As that tax debt piles up, it’ll swiftly eclipse any equity that you’ve built up in your home.

You won’t have that same 100% penalty on all liens, but expect some kind of “late fees” to apply to various unpaid taxes. For income taxes, the federal government charges the following penalty:

“One-half of one percent for each month, or part of a month, up to a maximum of 25%, of the amount of tax that remains unpaid from the due date of the return until the tax is paid in full. The one-half of one percent rate increases to one percent if the tax remains unpaid 10 days after the IRS issues a notice of intent to levy property.”

Failure to file can also incur penalties of between 5% and 25% of the unpaid tax per month. After 60 days, you’ll face another late-filing penalty — either $450 or 100% of the tax owed, whichever is less.

That’s why it’s vital to get your lien situation sorted out as soon as possible.

If selling your home is the only way to clear your tax lien (meaning, you can’t clear the lien with out-of-pocket cash from savings), then put it on the market as soon as possible so that ongoing penalties and interest don’t shrink your equity down to nothing.

It can take more time than you’d think to clear a tax lien.

“We don’t want to wait until you’ve gotten an offer, we need to start working on your lien as soon as possible because it can take a lot of time to resolve. I have one that started in November of 2017, and we finally got it cleared in August of 2018,” recalls Cornell.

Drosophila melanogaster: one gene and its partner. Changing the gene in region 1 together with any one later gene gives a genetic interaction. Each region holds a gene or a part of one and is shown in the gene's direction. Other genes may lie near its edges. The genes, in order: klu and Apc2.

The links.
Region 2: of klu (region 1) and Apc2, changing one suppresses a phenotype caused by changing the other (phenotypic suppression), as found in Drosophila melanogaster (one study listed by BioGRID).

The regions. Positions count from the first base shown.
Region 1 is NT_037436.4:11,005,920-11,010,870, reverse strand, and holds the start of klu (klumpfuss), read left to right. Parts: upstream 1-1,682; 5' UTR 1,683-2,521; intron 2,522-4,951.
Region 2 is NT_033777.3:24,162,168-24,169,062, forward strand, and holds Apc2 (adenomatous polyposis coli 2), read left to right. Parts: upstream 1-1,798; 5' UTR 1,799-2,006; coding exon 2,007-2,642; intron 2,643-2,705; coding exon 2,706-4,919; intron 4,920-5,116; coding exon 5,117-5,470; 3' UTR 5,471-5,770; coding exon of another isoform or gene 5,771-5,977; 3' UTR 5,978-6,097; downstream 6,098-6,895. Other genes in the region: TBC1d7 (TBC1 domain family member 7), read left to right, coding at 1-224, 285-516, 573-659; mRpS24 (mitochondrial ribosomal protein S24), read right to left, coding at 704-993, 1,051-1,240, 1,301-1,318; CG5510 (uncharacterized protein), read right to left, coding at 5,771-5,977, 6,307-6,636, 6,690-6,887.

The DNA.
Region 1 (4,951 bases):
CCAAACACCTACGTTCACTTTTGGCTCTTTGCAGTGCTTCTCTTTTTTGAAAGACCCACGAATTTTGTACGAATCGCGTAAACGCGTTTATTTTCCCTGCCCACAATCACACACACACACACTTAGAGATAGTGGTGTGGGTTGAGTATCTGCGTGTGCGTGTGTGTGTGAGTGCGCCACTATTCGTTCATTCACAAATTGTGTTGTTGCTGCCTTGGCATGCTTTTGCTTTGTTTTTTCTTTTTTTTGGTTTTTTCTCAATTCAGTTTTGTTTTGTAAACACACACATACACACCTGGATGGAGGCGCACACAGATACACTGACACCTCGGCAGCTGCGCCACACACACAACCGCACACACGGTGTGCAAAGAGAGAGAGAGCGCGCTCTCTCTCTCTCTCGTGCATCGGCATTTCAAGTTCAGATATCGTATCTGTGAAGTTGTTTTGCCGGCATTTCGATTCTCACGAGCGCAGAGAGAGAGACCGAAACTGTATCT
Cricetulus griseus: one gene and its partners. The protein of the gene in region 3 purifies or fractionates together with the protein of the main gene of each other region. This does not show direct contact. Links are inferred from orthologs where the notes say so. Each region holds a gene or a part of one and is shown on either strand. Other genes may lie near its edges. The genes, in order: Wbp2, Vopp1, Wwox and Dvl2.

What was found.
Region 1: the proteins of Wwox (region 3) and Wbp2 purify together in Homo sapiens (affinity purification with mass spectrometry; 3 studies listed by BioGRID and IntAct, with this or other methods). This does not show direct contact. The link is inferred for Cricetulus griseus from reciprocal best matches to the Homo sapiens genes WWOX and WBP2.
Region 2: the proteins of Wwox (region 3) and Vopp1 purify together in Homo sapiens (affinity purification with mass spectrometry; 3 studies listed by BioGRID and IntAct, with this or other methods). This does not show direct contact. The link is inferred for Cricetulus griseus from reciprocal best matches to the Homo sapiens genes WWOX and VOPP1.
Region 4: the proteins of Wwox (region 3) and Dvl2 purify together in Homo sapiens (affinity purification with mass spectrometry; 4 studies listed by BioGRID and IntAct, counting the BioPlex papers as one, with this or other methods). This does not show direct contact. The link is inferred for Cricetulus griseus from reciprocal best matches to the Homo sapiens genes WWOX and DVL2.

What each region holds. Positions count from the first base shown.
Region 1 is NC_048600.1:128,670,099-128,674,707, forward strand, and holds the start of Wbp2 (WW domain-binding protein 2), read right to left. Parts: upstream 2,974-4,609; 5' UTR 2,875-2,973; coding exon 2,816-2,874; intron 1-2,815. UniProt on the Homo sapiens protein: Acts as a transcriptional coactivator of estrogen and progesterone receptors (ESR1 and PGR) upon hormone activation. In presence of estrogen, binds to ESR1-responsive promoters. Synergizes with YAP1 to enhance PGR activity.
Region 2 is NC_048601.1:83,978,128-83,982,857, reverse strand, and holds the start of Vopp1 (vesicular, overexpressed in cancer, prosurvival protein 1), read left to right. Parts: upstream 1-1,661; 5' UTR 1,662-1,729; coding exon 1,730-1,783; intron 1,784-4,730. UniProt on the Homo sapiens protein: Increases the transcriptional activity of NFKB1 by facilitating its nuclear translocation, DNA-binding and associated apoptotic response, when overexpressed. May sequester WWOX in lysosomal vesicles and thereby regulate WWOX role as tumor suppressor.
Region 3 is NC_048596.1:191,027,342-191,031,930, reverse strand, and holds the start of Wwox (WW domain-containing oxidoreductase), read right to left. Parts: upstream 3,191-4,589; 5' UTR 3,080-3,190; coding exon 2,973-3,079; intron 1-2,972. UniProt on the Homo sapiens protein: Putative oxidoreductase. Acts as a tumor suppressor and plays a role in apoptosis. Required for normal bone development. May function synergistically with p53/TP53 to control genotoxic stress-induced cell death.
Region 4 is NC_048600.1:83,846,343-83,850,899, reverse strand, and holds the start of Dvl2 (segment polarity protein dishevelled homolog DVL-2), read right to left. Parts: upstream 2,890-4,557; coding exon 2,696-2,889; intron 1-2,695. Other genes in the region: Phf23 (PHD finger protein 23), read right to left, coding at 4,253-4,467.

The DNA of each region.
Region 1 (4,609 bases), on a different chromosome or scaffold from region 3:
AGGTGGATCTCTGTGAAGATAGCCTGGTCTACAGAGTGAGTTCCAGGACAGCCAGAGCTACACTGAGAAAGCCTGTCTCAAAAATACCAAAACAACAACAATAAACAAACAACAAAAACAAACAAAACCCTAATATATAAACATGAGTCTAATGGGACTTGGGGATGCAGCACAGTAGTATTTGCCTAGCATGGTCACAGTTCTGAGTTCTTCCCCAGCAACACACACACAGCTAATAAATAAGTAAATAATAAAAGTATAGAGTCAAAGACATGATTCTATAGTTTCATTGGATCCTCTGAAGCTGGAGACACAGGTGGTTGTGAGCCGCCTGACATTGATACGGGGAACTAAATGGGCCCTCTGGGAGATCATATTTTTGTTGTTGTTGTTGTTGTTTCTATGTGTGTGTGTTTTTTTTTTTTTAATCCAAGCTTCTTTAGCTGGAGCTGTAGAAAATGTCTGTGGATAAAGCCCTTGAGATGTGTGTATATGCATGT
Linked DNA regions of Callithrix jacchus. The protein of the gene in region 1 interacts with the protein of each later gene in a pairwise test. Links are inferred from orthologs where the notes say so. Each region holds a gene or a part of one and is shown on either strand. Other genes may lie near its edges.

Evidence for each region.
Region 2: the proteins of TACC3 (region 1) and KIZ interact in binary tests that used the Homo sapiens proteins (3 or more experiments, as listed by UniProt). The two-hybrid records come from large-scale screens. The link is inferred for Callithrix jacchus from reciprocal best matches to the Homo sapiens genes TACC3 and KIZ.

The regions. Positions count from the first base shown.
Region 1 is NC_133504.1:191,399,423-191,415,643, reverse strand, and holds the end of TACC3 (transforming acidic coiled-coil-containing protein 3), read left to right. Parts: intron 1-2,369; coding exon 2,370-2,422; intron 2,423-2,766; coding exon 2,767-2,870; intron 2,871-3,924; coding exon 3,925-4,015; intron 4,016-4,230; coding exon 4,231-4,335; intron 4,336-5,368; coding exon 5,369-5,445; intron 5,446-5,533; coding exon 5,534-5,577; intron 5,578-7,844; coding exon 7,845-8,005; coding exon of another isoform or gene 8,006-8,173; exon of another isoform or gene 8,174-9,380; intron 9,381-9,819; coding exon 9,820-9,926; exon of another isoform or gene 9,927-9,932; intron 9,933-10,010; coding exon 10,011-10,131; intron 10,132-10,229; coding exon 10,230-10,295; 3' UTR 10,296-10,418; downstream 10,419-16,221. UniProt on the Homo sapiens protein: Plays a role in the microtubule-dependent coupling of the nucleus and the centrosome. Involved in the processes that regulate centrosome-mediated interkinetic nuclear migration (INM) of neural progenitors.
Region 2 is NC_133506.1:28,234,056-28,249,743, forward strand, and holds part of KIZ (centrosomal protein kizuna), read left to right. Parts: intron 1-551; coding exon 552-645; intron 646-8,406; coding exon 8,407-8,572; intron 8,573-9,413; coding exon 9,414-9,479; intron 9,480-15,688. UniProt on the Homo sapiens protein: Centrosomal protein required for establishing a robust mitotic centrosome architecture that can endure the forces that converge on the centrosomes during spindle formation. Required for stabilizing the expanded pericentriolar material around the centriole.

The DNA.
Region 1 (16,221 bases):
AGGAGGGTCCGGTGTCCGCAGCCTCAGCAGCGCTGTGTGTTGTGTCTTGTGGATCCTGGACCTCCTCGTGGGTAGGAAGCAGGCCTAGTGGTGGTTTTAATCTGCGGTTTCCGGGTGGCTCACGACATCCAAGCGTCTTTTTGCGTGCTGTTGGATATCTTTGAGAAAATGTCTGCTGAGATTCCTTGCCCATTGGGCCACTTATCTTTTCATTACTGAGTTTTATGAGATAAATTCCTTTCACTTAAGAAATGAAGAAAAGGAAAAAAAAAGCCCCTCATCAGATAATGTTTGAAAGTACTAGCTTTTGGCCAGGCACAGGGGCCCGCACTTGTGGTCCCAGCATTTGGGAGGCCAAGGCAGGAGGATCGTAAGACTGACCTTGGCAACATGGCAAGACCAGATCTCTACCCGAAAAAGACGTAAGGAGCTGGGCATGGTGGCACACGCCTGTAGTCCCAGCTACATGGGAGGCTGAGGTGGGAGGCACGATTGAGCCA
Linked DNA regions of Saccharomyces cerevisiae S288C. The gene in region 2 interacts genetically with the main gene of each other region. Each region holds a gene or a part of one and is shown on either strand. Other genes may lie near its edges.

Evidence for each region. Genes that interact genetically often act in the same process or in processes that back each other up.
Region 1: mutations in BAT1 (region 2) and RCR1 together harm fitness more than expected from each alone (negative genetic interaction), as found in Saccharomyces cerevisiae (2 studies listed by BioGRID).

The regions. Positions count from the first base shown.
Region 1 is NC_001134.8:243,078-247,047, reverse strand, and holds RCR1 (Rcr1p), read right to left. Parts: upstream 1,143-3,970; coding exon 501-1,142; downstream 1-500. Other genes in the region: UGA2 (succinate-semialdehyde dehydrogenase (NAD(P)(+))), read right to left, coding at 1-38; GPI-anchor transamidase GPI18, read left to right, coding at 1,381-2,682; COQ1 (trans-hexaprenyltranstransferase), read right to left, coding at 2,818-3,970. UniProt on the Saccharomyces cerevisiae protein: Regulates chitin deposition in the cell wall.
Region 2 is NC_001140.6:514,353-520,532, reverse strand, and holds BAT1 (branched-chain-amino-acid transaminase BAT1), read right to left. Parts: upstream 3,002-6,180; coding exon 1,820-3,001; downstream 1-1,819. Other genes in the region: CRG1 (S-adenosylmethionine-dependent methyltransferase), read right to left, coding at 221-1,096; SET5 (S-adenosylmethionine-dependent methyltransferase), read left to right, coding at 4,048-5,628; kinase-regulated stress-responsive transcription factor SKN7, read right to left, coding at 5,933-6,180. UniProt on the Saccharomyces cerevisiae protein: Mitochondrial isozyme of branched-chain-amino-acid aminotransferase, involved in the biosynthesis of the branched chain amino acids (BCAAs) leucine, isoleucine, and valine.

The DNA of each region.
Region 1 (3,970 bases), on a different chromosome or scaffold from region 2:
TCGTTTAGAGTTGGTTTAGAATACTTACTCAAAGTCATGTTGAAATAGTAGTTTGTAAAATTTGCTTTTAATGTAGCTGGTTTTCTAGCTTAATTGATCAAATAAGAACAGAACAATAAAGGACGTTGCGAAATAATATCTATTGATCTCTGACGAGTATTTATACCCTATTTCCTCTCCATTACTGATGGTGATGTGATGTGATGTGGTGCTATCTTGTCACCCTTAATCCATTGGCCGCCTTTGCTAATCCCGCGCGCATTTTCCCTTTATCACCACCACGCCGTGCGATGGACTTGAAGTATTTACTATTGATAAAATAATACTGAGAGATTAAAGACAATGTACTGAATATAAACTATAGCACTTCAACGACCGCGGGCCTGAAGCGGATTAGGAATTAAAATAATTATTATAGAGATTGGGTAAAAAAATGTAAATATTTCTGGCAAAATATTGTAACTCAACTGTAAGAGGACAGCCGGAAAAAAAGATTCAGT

How is a tax lien discoverable?

Whether out of embarrassment or denial, many homeowners hold out hope that their tax lien problem won’t crop up until after the home sale closes.

Unfortunately, you can’t hide under a rock forever when it comes to taxes.

Tax liens are discoverable during a title search — even if the lien data isn’t an exact match.

“Tax liens will be discovered during a title examination. In Georgia, the liens can be found in the Georgia Property Records Search. The parties’ names are searched under the lien index in the county in which the property lies,” explains Sarah Stitgen, an Atlanta-based closing attorney for Cook & James.

“Often, you will find liens that are not an exact match of the name, and those will need to be further investigated. For example, the home seller may be Sarah Lee Smith and tax liens may pull up with just Sarah Smith or Sarah L. Smith. Some liens will provide the last 4 digits of SSN and can be verified with that information.”

One of the biggest mistakes you can make as a homeowner is failing to tell your real estate agent about the lien. Honestly, an experienced agent is your best ally when facing a tax lien while trying to sell your house.

“If your lien situation is simple and for a low dollar amount, you can probably resolve it with the help of your agent and a title company. But if you have a complex lien situation, you need to work through it with a qualified tax attorney or tax advisor as soon as possible,” advises Cornell.

“It may be possible to pay off your lien with a HELOC (home equity line of credit) before you sell the house, if you’ve got a lot of equity built up,” Cornell suggests. “But you cannot wait to use equity from the completed home sale to pay it off. Closing is too late to deal with a lien, you have to do it early on.”

What are my options for selling a house with a tax lien?

When you sell a house that has a tax lien on it, that doesn’t mean you’re transferring the lien with the house to the buyer. That tax debt is yours and you’ll need to deal with it before the sale can close.